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Examsmanship & the Liberal Arts - William Perry



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Posts: 24
Author: Emily Flowers
   
Apr 14, 2007, 09:14am   #1
Has anyone read Examsmanship and the Liberal Arts by William Perry?

If so, could you help me to understand the differences between 'to cow' and 'to bull' and what the qualities are of both, if any. I know what the story defines them as but I'm having a hard time understanding it and/or comprehending them. :-)

This is what I'm getting from it:
Students who cow, believe blindly in the facts that they are told without any knowledge or conclusion drawn from that fact. Therefore, one would be robbing them self of his education and soul. Students who bull, are only discussing the limitations and frames of reference which would affect the conclusions or generalizations, but do not supply any proof of such conclusions.

Can you please expand from this?

Thanks!!



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Author: Sarah, EssayForum.com
   
Apr 15, 2007, 02:43am   #2
Greetings!

I had not read this before, so I had a look. What an enjoyably sardonic commentary on university education!

You are on the right track with your understanding of what Perry describes as "cowing" and "bulling"--but I think it is even worse than you have understood it to be--which is bad enough. :-)) Students who are only capable of cowing are unable to look beneath the bare facts in order to understand why something has taken place; not only do they lack imagination, they lack the ability to truly think. It puts me in mind of that famous quote about those who do not learn from history being doomed to repeat it. Such a person might be able to tell you the place and date of every battle in WWII...but nothing about the underlying causes of the war.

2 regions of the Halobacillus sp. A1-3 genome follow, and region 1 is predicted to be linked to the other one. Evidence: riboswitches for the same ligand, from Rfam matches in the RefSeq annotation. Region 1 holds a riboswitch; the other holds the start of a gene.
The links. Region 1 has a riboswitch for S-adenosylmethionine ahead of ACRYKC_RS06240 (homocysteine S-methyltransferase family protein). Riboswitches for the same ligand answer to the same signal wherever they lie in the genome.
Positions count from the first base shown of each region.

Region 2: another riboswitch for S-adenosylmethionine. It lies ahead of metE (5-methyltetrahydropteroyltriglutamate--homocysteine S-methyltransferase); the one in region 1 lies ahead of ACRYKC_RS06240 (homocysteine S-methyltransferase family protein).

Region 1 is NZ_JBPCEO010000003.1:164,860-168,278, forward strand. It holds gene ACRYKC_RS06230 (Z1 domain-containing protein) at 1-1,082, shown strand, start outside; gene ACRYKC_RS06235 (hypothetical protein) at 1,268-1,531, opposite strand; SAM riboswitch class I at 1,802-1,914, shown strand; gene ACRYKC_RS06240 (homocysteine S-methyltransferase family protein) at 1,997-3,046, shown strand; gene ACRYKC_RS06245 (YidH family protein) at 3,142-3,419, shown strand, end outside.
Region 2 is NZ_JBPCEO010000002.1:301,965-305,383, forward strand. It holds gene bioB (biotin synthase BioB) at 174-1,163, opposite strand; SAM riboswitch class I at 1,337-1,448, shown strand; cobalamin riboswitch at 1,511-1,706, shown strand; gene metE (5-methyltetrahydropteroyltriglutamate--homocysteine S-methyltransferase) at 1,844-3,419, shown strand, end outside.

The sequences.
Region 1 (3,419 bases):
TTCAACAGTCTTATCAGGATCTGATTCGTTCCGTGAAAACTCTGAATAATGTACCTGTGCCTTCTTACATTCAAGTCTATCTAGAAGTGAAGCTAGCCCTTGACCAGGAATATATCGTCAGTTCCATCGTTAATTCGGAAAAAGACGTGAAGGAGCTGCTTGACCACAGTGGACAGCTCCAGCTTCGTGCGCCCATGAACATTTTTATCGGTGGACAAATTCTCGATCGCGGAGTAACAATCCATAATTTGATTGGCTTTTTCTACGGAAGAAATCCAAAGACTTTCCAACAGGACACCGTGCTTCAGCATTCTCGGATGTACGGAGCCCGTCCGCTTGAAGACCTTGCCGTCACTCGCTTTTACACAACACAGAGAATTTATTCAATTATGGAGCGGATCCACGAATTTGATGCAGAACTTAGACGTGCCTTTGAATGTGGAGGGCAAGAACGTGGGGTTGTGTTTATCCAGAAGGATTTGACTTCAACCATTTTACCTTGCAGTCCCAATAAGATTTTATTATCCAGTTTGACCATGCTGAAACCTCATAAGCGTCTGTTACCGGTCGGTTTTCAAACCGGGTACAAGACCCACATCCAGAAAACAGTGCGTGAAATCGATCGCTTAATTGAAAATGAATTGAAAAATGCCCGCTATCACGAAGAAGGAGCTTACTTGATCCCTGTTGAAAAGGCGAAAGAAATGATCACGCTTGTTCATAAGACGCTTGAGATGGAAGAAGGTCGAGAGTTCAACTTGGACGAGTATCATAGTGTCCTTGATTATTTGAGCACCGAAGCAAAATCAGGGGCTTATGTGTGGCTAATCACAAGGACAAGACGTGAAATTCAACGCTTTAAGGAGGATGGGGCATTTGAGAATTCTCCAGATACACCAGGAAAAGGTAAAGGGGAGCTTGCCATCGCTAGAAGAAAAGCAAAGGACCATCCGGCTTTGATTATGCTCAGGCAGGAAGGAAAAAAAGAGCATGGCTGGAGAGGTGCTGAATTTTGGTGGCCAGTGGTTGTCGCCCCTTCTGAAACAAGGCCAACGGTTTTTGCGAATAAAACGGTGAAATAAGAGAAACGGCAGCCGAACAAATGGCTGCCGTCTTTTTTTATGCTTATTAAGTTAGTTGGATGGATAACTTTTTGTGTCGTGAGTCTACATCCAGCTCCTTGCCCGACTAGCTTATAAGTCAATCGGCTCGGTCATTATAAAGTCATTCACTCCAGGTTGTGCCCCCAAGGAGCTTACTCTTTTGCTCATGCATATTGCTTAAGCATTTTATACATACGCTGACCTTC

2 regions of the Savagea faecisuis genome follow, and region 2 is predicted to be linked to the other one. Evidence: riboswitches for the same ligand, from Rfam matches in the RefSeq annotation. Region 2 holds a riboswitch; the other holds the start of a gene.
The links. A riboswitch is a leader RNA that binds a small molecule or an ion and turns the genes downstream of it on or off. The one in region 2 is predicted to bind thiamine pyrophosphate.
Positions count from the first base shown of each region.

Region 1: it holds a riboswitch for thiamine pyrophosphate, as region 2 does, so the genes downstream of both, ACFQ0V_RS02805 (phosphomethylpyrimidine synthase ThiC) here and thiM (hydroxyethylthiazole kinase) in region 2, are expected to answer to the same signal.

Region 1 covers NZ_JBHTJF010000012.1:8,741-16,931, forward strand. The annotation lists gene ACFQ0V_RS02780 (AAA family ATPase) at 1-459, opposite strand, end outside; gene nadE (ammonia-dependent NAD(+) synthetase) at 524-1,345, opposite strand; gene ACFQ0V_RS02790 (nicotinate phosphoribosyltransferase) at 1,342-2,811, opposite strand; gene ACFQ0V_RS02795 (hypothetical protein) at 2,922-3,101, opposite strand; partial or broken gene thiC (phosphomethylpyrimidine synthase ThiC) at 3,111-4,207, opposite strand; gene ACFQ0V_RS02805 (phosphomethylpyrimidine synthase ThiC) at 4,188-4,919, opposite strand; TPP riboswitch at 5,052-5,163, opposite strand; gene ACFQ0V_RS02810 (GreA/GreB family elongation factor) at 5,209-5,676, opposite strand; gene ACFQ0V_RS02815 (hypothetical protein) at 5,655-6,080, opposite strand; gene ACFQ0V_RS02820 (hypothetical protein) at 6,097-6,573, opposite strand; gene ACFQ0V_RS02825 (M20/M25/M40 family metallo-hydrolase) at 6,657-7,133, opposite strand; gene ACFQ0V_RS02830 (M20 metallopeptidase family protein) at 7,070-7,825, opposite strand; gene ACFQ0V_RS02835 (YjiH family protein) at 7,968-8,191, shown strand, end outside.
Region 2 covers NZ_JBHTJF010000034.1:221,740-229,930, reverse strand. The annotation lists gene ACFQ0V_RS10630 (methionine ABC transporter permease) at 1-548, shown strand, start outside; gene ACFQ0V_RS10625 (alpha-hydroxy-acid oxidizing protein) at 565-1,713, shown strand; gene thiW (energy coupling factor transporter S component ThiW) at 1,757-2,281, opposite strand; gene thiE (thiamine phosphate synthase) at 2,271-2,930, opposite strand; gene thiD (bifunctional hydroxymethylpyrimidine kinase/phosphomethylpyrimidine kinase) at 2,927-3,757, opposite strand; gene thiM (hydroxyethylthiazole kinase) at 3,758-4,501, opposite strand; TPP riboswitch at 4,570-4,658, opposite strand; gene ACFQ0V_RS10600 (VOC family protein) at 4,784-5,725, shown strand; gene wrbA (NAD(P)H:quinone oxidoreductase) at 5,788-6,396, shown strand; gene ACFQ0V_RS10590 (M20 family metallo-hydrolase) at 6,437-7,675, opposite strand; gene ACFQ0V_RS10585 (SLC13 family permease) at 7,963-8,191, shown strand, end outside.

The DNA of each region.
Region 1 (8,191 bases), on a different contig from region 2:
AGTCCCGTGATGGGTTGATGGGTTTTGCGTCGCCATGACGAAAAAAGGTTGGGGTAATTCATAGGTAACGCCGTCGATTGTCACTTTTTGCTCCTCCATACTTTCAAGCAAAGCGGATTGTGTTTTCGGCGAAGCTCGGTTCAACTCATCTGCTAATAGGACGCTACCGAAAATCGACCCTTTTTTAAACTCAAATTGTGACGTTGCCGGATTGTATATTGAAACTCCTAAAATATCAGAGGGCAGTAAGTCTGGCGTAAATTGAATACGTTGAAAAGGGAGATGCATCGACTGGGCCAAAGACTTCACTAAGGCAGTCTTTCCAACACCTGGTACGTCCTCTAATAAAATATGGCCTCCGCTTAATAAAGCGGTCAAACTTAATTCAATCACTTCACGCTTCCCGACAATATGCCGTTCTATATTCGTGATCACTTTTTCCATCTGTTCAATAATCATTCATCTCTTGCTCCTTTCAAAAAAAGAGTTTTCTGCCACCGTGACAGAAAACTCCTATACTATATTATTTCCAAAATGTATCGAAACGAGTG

Someone well-versed in bull, on the other hand, could probably go on for pages about the economic, social, and political stressors that came into a perfect juxtaposition for the creation of a world war--without the slightest idea when it started. It's not merely a matter of not supplying any proof--they don't know the proof; they "bull" their way through the exam.

Perry has more concern about the "cow" student than the "bull"; why would this be? Essentially, it's because the "buller" can learn facts; the "cower" probably can't learn to think deeply.

I hope this helps!

Thanks,

Sarah, EssayForum.com


twinsxtwoThreads: 5
Posts: 24
Author: Emily Flowers
   
Apr 15, 2007, 09:44am   #3
This definitely helps, thank you!! I tend to make things more complicated than they really are, which is the case with this story.

This is what I have so far... (I added some of your verbage where I thought it would fit so I could go back an change it up some to my own words.)

// draft deleted by moderator //

Lastly, I'm not sure how I should end my paper. Possibly find a quote to end with?

Thank you!!


EF_Team2Threads: 1
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Author: Sarah, EssayForum.com
   
Apr 15, 2007, 03:24pm   #4
Greetings!